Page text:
The Fair Value Litany

FASB's list of situations when a market is illiquid enough for companies to rely on internal models to estimate fair value gives management a lot of wiggle room.

Bob Willens 2

The Financial Accounting Standards Board (FASB) recently issued a document that purports to clarify the circumstances under which a market is properly regarded as “inactive” and when transactions occurring on that market are not “orderly.” The document retreats, to some extent, from the liberality that animated FASB’s initial proposal on these topics. However, in our judgment, the basic contours of the initial proposal are largely preserved with the result that management will be granted a high degree of flexibility in assessing the fair value of financial assets and liabilities.1

 

Inactive Markets
On April 9, FASB issued a staff position related to illiquid markets called FAS 157-4, Determining Fair Value When the Volume and Level of Activity for the Asset or Liability Has Significantly Decreased and Identifying Transactions That Are Not Orderly. The rule revision applies to all assets and liabilities within the scope of accounting pronouncements that either require or permit fair value measurements.

The FSP provides that a reporting entity should evaluate a battery of factors to determine whether there has been a significant decrease in the volume and level of activity for the asset or liability when compared with “normal market activity” for the asset or liability. These factors include, but are not limited to, the following:

 

  • There are few recent transactions;
  • Price quotations are not based on current information;
  • Price quotations vary substantially either over time or among market makers;
  • Indexes that previously were highly correlated with the fair values of the asset or liability are demonstrably uncorrelated with recent indications of fair value for that asset or liability;
  • There is a significant increase in implied liquidity risk premiums, yields, or performance indicators for observed transactions or quoted prices when compared with the reporting entity’s estimate of expected cash flows for the asset or liability;
  • There is a wide bid/ask spread;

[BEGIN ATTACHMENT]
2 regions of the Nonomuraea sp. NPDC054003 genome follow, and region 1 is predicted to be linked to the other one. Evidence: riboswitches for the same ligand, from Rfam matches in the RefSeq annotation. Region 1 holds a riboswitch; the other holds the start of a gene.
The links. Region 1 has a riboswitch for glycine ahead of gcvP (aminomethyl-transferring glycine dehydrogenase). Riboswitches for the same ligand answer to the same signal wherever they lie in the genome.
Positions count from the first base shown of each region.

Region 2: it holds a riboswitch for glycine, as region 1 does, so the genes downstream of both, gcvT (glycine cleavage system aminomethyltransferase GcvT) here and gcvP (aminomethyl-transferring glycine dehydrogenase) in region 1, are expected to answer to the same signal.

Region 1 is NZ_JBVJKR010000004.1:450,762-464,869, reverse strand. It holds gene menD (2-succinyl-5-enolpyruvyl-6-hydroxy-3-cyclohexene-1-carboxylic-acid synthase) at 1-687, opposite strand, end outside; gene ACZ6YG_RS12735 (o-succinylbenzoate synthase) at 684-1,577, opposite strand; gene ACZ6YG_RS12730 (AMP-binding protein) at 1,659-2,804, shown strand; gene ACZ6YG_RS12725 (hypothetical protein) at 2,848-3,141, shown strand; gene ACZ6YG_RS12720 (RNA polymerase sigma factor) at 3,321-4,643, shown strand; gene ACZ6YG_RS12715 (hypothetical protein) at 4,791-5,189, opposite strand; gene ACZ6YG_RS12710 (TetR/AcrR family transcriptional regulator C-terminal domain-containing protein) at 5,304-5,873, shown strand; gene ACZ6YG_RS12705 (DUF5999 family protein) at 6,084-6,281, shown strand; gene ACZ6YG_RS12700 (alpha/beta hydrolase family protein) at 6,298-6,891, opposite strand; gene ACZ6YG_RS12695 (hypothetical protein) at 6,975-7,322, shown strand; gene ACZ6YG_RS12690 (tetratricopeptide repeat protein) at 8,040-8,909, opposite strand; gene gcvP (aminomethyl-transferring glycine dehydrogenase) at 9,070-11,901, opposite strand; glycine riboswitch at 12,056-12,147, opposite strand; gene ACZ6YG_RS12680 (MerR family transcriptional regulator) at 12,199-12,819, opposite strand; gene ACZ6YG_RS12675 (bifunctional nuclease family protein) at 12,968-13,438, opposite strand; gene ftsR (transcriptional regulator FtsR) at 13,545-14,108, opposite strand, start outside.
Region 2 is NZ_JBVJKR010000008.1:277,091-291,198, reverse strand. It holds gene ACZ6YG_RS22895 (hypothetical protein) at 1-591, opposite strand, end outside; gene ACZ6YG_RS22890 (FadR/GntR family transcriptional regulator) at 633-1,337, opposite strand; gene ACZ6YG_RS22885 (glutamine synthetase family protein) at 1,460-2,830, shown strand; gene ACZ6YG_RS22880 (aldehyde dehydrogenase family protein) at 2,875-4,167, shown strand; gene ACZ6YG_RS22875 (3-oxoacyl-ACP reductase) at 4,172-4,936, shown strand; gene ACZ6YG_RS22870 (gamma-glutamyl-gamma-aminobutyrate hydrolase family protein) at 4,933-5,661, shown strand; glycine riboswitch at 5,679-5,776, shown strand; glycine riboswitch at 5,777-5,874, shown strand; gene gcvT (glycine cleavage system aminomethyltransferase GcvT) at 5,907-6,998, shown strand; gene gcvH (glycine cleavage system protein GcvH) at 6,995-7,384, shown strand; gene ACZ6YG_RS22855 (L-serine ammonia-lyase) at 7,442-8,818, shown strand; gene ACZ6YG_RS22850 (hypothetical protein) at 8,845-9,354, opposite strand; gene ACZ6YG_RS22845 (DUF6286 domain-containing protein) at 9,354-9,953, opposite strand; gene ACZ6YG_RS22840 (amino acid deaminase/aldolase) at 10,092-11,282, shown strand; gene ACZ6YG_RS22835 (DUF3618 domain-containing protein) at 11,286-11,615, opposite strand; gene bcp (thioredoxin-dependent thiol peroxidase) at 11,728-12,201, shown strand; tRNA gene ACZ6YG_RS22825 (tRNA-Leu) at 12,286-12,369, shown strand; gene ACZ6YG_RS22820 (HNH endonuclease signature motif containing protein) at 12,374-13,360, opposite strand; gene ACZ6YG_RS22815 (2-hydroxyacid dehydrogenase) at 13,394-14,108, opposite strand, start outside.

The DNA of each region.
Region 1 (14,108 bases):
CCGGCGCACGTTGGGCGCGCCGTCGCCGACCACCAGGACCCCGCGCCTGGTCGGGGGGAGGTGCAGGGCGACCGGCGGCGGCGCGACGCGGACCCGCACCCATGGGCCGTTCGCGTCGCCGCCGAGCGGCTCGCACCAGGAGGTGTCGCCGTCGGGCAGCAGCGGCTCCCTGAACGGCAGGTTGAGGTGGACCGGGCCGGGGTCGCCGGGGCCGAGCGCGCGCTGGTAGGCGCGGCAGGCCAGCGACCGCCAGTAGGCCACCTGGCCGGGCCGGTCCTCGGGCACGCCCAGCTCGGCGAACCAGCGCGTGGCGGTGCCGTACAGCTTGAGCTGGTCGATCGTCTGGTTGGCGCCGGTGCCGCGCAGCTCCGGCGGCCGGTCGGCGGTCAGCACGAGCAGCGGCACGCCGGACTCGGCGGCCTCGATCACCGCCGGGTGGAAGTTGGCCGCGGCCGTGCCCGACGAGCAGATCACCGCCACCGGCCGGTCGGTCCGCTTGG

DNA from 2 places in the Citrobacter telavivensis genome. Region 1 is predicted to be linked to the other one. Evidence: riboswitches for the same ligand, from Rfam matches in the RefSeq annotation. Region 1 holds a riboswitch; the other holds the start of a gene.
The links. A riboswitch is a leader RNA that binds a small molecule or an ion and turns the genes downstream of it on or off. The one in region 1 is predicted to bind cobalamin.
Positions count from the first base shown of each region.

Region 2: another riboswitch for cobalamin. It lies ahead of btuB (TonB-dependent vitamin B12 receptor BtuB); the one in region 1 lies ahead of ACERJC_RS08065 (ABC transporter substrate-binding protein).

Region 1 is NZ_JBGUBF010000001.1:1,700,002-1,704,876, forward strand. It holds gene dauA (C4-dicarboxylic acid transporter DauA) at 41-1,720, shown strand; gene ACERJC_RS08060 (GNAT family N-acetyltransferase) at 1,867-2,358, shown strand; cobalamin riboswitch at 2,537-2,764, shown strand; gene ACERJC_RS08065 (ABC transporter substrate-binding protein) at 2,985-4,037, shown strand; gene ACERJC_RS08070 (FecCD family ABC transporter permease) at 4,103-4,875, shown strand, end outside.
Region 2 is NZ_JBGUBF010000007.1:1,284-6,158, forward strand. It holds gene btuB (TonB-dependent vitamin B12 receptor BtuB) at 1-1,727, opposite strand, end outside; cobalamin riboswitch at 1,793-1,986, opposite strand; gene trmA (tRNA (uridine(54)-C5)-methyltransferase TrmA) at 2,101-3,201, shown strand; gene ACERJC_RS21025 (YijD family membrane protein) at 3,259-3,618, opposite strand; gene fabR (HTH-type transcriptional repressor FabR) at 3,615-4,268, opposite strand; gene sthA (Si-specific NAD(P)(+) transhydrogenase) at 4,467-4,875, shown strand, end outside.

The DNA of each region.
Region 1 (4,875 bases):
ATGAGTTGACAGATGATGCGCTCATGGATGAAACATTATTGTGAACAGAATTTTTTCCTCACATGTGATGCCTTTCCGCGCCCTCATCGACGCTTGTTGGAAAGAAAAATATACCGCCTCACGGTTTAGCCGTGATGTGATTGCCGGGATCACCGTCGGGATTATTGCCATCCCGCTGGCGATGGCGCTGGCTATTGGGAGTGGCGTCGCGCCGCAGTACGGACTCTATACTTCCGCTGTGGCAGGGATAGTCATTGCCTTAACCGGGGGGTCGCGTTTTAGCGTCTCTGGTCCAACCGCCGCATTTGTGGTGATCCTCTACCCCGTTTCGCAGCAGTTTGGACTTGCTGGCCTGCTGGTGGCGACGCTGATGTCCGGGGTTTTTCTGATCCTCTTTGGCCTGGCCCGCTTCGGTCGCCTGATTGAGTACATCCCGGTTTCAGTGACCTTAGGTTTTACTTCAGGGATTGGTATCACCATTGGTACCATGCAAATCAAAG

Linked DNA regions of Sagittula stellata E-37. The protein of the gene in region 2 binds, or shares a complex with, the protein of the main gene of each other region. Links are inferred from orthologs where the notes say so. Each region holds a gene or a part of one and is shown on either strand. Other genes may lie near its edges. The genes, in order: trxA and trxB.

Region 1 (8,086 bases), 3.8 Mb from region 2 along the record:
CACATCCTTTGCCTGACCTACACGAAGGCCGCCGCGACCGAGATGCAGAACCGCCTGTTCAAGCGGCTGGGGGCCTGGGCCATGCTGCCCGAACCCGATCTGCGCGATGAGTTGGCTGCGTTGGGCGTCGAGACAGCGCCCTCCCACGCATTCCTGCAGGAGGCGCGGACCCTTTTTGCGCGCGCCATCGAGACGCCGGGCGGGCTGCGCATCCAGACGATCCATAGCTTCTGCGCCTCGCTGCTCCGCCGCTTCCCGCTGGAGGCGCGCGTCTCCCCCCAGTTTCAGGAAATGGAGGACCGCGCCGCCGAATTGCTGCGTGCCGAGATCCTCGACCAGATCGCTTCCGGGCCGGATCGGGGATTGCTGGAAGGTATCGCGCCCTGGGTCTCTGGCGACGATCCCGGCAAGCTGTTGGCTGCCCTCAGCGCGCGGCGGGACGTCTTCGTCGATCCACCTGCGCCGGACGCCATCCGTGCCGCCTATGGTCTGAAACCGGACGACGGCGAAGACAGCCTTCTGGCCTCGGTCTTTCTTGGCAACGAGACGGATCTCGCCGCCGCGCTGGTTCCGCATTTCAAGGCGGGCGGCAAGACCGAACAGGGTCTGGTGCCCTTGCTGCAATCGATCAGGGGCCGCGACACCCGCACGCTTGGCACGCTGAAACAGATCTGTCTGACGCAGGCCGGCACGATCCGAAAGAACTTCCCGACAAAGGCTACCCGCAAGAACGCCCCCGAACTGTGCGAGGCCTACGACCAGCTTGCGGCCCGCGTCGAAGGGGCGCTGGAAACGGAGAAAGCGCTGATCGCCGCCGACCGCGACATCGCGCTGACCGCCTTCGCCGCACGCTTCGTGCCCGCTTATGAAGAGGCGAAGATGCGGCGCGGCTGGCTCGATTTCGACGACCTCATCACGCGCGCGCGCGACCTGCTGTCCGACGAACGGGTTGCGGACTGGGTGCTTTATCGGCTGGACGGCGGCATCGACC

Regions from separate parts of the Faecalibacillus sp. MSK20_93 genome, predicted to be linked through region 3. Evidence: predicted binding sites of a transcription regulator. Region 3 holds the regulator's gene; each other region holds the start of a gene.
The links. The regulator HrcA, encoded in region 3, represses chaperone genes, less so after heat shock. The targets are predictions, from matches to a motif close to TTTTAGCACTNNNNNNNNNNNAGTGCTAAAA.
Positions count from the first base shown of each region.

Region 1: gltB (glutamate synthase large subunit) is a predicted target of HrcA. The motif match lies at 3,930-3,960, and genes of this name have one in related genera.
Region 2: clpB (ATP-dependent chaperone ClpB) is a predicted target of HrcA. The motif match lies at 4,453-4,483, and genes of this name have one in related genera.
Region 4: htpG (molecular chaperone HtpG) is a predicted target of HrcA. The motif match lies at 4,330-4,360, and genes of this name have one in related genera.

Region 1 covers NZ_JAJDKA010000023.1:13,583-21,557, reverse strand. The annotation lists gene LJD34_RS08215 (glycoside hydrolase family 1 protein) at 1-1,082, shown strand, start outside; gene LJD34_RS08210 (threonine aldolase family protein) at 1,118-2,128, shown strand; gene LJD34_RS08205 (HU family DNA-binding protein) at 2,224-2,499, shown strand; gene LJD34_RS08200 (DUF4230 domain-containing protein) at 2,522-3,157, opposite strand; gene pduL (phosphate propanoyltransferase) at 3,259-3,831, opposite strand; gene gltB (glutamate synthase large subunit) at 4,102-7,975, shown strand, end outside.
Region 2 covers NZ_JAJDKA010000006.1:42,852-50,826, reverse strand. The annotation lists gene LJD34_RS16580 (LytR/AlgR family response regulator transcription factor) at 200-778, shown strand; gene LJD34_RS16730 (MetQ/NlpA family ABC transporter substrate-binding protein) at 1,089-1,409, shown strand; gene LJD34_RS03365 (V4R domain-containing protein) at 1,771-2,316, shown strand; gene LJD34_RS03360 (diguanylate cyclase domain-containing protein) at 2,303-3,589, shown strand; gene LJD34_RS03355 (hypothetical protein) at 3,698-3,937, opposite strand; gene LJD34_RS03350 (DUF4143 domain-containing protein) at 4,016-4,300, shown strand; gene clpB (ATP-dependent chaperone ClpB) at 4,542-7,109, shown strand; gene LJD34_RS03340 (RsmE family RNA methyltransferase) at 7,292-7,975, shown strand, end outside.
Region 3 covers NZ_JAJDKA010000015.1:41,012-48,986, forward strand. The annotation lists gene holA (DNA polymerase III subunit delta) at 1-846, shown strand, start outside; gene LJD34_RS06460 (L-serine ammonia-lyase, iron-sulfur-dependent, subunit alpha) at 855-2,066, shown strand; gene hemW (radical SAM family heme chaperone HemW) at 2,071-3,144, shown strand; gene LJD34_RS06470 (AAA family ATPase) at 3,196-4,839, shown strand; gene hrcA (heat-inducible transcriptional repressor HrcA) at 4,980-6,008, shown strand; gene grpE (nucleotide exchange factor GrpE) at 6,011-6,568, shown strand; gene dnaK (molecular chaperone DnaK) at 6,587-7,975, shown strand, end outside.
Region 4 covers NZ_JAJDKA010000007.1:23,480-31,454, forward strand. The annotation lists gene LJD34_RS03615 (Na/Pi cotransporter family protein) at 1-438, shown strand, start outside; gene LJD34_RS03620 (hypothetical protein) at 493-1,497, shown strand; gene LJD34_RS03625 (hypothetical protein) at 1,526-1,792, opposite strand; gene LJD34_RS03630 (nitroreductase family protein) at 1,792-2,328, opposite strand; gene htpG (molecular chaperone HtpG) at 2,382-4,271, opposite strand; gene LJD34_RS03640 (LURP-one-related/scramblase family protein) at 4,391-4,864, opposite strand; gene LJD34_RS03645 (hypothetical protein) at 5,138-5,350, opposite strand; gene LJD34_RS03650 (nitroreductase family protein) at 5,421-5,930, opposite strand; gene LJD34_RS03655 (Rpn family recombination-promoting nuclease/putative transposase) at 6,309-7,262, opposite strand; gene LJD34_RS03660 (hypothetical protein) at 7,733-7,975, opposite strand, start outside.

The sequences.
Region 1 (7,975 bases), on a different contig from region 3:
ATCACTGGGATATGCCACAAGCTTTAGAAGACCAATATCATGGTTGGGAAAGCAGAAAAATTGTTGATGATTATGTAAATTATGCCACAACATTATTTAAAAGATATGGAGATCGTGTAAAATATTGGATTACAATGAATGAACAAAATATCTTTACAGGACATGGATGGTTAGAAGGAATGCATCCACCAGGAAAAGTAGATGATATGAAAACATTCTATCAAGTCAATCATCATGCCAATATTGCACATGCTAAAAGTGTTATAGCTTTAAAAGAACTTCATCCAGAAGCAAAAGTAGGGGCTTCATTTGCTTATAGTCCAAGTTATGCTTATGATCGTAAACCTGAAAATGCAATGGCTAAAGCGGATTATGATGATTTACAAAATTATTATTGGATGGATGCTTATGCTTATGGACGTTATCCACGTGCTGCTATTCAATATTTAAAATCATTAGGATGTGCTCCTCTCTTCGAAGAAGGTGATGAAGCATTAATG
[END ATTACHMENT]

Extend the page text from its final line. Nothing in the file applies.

• There is a significant decline or absence of a market for new issuances for the asset or liability; and
  • Little information is released publicly.

If the reporting entity concludes that there has been a significant decrease in the volume and level of activity for the asset or liability under scrutiny, the rule stipulates that quoted prices may not be determinative of fair value and a significant adjustment to the quoted prices may be necessary to estimate fair value. As a result, in cases where the market is not active, reporting entities may use a valuation method that does not pay homage to quoted prices. This observation is confirmed by the following passage from the FASB staff position: “if there has been a significant decrease … a change in valuation technique or the use of multiple valuation techniques may be appropriate…”

Orderly Transactions

The proposed staff position contained a presumption that if markets were judged to be inactive, quoted prices produced by those markets would be associated with “distressed” transactions. However, the final document eliminates that presumption. Therefore, FAS 157-4 provides that even if there has been a significant decrease in the volume and level of activity for the asset or liability it is not appropriate to conclude that all transactions are not orderly. The circumstances that may indicate a transaction is not orderly include the following:

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